What to pack for Europe in winter


If you are want to find out what to pack for Europe in winter, then this post is for you.

While you might have to think about which places to visit in Europe in winter, you will also need to plan what to pack for the cold winter months in Europe.

While Europe might not be the biggest continent, weather conditions strongly vary. So, it does make a big difference whether you visit North countries like Iceland or Norway, Central Europe like Switzerland or France or Southern Europe with places like Valencia in Spain.

If you head to Southern Spain you will not need all the super warm winter clothes – and you will be happy with some warm pullovers and jeans. In the Nordic countries you will definitely need to pack differently.

In this post, you will find one general part of what to pack in Europe for winter. Then you will find out about what to pack for warmer countries like Spain or Malta, but you will also find out what to pack if you visit countries like Switzerland, Estonia or Iceland in winter.

First ski experience in Verbier, Switzerland what to pack in winter

Winter Weather in Europe

Before talking about what to bring to Europe in winter, we should talk weather in Europe in winter. Because your packing list depends on where you visit.

Southern Europe is much milder and warmer than Eastern Europe or Northern Europe. While you could wear a light jacket in Southern Spain in the winter months, you surely have to dress very warm in countries like Norway or Iceland.

If you come to Europe in winter – come prepared. 

Be advised that the average temperature can reach as low as -10° degree Celsius in countries like Iceland and Norway and while it gets up to 15° degree Celsius in other countries.

Climate change has lead to much warmer climate in many countries – I remember the years – as a little child – where we had many days with freezing temperatures in Germany. And a lot of snow – but nowadays, snow is no longer the rule for many parts in Europe. But it can be.

What to do in Alicante, Costa Blanca


So, the first part of the post is a general packing ist. Then you will find an additional packing list for winter.

Luggage for Europe

Here is what luggage/bags you might need for your winter Europe trip.

  • Suitcase: Though it depends, where exactly and for how long you travel, I recommend taking a good, light, and quality suitcase with you where all your clothes and most of your toiletries fit in.
  • Carry-On: If you visit for longer and aren’t a minimalist, then you might need an extra carry-on luggage.
  • Laundry bags: They are great if you travel for longer and don’t want your dirty and clean clothes to mix up. I prefer them over plastic bags.
  • Packing Cubes: They are the new must-items when it comes to traveling, they are very handy and they also come in cool colors. I recommend using packing cubes because it makes packing and organizing easier.
  • For my handbag, I choose a cross-body handbag with a zipper (just to be safe) and several extra pockets. My tip: The size of the handbag is important: do you carry a camera with your? A water bottle? Keep that in mind when you decide on one handbag.
  • Passport Holder, since i have become more minimalistic, I prefer not using a passport holder but if you need a passport (and an ID is not enough) you might want to have one.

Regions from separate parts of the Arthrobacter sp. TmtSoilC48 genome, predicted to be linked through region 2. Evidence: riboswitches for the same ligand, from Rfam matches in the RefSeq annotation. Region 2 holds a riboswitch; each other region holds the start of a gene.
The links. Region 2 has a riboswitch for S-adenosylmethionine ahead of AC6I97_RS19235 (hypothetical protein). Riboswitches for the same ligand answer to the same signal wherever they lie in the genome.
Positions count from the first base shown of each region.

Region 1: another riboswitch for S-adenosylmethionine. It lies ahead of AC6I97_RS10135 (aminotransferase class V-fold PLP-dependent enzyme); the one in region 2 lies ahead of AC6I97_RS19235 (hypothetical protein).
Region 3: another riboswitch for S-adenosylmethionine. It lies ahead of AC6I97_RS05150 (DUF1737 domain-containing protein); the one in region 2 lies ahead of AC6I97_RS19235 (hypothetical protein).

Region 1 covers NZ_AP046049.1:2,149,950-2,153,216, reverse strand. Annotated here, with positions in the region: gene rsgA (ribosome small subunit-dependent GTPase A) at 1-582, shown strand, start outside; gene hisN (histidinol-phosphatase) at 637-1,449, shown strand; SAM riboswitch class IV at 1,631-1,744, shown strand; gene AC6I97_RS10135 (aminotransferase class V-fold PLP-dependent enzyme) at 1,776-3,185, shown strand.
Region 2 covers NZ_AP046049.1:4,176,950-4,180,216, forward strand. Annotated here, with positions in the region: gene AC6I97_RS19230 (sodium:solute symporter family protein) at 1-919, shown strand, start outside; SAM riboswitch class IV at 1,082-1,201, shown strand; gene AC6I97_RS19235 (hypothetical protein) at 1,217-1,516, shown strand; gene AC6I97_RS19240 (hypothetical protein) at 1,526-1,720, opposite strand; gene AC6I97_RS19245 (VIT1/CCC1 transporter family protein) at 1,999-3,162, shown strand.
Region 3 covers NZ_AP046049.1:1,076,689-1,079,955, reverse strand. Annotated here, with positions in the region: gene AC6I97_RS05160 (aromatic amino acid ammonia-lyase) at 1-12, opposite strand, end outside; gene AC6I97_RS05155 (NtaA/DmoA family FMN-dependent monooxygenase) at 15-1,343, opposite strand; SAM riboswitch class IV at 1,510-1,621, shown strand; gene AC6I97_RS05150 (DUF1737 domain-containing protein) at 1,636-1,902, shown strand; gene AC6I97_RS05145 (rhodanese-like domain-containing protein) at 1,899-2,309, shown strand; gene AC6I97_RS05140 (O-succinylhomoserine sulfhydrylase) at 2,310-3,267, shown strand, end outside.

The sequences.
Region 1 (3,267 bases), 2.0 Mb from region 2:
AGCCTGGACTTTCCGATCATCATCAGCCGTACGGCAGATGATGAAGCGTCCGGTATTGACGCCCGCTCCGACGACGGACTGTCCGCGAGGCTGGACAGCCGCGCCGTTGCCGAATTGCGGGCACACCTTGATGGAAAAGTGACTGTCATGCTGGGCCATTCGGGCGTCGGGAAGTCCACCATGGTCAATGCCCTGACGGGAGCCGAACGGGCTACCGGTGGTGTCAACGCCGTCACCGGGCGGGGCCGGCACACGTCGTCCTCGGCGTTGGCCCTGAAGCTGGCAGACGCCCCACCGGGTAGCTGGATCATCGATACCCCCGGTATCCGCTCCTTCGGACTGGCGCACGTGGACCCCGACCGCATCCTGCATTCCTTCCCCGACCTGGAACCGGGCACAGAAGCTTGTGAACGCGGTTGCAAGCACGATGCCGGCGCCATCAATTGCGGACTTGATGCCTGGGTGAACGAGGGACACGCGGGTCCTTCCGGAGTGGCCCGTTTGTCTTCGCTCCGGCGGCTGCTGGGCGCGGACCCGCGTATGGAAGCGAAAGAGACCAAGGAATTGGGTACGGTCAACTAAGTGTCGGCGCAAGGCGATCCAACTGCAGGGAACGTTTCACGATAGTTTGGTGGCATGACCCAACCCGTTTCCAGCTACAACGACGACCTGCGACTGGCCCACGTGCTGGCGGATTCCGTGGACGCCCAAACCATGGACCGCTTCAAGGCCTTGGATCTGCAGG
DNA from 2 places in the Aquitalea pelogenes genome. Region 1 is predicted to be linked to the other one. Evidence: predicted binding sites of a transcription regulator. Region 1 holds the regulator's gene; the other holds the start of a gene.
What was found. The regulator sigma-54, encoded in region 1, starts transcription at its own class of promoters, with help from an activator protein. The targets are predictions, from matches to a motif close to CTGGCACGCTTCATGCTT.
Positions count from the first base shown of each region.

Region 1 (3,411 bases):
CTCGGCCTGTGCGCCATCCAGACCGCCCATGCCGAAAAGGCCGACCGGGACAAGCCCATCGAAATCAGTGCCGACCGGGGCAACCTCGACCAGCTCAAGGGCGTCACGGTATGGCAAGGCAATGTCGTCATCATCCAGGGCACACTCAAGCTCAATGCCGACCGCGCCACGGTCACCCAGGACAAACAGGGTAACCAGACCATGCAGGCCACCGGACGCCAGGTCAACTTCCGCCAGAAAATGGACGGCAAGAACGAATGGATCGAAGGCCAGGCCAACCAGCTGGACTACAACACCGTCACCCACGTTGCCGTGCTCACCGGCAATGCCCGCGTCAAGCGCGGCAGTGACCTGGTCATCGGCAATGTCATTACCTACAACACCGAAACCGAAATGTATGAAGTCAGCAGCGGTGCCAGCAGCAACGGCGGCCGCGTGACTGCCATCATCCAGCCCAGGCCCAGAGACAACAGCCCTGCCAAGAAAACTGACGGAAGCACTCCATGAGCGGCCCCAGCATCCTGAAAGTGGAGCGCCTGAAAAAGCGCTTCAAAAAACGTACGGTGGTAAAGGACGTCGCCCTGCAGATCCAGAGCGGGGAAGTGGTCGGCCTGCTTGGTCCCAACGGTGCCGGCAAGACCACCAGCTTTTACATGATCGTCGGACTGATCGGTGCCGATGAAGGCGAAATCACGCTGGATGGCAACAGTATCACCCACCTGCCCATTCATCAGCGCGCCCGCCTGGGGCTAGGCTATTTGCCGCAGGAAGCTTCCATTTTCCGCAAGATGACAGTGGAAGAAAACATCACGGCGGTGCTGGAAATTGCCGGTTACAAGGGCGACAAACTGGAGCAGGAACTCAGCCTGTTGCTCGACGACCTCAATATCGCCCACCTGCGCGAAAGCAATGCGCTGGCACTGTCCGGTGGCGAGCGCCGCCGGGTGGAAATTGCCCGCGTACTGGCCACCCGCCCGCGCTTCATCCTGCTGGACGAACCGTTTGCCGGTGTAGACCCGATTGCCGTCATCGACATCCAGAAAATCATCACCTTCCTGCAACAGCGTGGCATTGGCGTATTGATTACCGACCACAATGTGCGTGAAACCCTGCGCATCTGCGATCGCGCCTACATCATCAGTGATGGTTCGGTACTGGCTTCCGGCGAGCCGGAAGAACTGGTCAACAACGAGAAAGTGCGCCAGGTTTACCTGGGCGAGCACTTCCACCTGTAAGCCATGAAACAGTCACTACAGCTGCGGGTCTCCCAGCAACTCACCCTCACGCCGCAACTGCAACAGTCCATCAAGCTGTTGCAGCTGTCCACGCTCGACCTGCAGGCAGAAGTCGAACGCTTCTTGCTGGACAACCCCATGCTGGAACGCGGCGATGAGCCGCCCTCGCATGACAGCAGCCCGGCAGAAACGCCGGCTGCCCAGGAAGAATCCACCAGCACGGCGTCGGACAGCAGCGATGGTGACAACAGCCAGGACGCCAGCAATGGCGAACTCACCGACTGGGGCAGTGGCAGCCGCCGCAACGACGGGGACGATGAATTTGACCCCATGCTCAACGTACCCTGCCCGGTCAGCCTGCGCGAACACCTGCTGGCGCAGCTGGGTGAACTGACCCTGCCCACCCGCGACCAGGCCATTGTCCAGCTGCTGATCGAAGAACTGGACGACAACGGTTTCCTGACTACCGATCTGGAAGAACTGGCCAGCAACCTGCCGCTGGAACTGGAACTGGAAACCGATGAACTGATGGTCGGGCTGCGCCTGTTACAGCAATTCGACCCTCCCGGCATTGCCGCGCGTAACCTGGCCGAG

• For a day at the hotel pool or for some shopping, I recommend a beach bag or a cotton bag. Plastic bags – fortunately – do costs money in many parts of Europe…and plastic you use only once, sucks anyway, so with a cotton bag you use for years, you do the environment a favour (and it looks much better than to carry your shoppings in a plastic or paper bag).

Toiletries to Pack for Europe in Winter

Lately, I have reduced the care products. Less is better if you ask me. However, in winter our skin is also subject to stress. Here you will find a detailed list – even if I do not use all products below throughout the year, you might use more products.

If I travel for 10 days or shorter I take travel sizes toiletries which I refill with my natural and organic beauty products from home. To pack light, shampoo, conditioner, hair masks, cleaning water and cleansing milk is all in small bottles.

Of course, you could buy toiletries in Europe as well, but if you do not want to waste your time in drug stores or supermarkets, use this checklist for Europe.

  • (TSA Approved Clear) Travel Toiletry Bag (if you fly)
  • Sunscreen (even in winter – depending on where you travel to. If you go for a ski trip, then take it but you most likely will not need it for most other winter trips).
  • Travel bottles to refill – I refill them with my own organic products that I normally use (I do not use shampoo & conditioner provided by hotels)
  • Electric Hair Removal Epilator (only if you stay longer than a week or if you remove your bidy hair with it) – otherwise a razor or whatever you prefer
  • Face cream – (which I also use as a hand cream, so I do not have to take another cream).
  • Refillable Travel Size Perfume Bottle
  • Toothbrush and toothpaste and mouthwash plus Dental floss
  • Tissues
  • Deodorant
  • Magnifying make-up mirror
  • Nail polish and nail polish remover + glass nail file
  • My favorite hairbrush (especially for longer hair) – or if you have less space take a comb
  • Hair ties
  • A small cosmetic bag with the following items: Mascara / Rouge / Eyebrow powder (Taming & Shaping Kit For Brows) / Tweezer / Eyeliner and Eye Shadow / Make-up brushes/ Cotton swabs

Here are a few more items which I personally do hardly use but which might be important to you, so I added them here:

hair spray, hand cream, foundation, powder, lipstick, sanitiser

Tech Stuff to Pack for Europe

  • I have my laptop with me whenever I fly – however, I do work online while traveling and I also watch Netflix on it.